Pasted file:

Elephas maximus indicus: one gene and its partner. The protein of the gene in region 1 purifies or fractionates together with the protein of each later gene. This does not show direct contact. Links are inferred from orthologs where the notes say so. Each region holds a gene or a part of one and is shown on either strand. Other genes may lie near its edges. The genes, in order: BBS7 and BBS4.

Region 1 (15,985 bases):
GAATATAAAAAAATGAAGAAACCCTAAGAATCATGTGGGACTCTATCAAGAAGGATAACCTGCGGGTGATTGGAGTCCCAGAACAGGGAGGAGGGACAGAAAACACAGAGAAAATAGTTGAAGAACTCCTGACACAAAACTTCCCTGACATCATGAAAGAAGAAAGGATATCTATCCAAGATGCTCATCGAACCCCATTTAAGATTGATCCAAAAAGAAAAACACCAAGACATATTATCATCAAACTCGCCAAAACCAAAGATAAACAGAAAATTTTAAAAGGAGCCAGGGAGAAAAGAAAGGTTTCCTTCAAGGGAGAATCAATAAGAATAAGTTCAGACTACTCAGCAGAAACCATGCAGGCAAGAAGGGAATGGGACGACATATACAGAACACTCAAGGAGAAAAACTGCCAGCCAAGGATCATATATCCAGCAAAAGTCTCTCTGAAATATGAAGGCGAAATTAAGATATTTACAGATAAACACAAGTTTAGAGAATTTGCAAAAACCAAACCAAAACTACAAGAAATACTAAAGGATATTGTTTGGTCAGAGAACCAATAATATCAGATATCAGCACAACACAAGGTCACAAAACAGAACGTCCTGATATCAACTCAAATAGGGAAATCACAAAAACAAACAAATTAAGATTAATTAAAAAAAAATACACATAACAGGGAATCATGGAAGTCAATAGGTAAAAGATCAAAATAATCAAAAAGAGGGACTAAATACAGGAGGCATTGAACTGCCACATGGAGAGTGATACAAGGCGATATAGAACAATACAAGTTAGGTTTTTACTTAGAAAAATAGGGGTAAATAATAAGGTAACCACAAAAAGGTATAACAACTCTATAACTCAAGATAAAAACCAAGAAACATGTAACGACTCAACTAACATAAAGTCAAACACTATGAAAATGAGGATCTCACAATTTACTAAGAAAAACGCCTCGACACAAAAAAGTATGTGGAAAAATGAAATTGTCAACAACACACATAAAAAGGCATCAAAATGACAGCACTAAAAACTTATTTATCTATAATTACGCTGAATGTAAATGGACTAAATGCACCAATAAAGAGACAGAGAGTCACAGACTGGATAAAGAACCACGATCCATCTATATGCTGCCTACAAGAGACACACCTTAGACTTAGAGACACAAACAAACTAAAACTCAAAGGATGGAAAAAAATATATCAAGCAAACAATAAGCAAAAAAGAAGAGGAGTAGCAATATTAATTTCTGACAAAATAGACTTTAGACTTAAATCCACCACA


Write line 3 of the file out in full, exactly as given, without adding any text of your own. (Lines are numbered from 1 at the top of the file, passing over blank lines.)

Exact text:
GAATATAAAAAAATGAAGAAACCCTAAGAATCATGTGGGACTCTATCAAGAAGGATAACCTGCGGGTGATTGGAGTCCCAGAACAGGGAGGAGGGACAGAAAACACAGAGAAAATAGTTGAAGAACTCCTGACACAAAACTTCCCTGACATCATGAAAGAAGAAAGGATATCTATCCAAGATGCTCATCGAACCCCATTTAAGATTGATCCAAAAAGAAAAACACCAAGACATATTATCATCAAACTCGCCAAAACCAAAGATAAACAGAAAATTTTAAAAGGAGCCAGGGAGAAAAGAAAGGTTTCCTTCAAGGGAGAATCAATAAGAATAAGTTCAGACTACTCAGCAGAAACCATGCAGGCAAGAAGGGAATGGGACGACATATACAGAACACTCAAGGAGAAAAACTGCCAGCCAAGGATCATATATCCAGCAAAAGTCTCTCTGAAATATGAAGGCGAAATTAAGATATTTACAGATAAACACAAGTTTAGAGAATTTGCAAAAACCAAACCAAAACTACAAGAAATACTAAAGGATATTGTTTGGTCAGAGAACCAATAATATCAGATATCAGCACAACACAAGGTCACAAAACAGAACGTCCTGATATCAACTCAAATAGGGAAATCACAAAAACAAACAAATTAAGATTAATTAAAAAAAAATACACATAACAGGGAATCATGGAAGTCAATAGGTAAAAGATCAAAATAATCAAAAAGAGGGACTAAATACAGGAGGCATTGAACTGCCACATGGAGAGTGATACAAGGCGATATAGAACAATACAAGTTAGGTTTTTACTTAGAAAAATAGGGGTAAATAATAAGGTAACCACAAAAAGGTATAACAACTCTATAACTCAAGATAAAAACCAAGAAACATGTAACGACTCAACTAACATAAAGTCAAACACTATGAAAATGAGGATCTCACAATTTACTAAGAAAAACGCCTCGACACAAAAAAGTATGTGGAAAAATGAAATTGTCAACAACACACATAAAAAGGCATCAAAATGACAGCACTAAAAACTTATTTATCTATAATTACGCTGAATGTAAATGGACTAAATGCACCAATAAAGAGACAGAGAGTCACAGACTGGATAAAGAACCACGATCCATCTATATGCTGCCTACAAGAGACACACCTTAGACTTAGAGACACAAACAAACTAAAACTCAAAGGATGGAAAAAAATATATCAAGCAAACAATAAGCAAAAAAGAAGAGGAGTAGCAATATTAATTTCTGACAAAATAGACTTTAGACTTAAATCCACCACA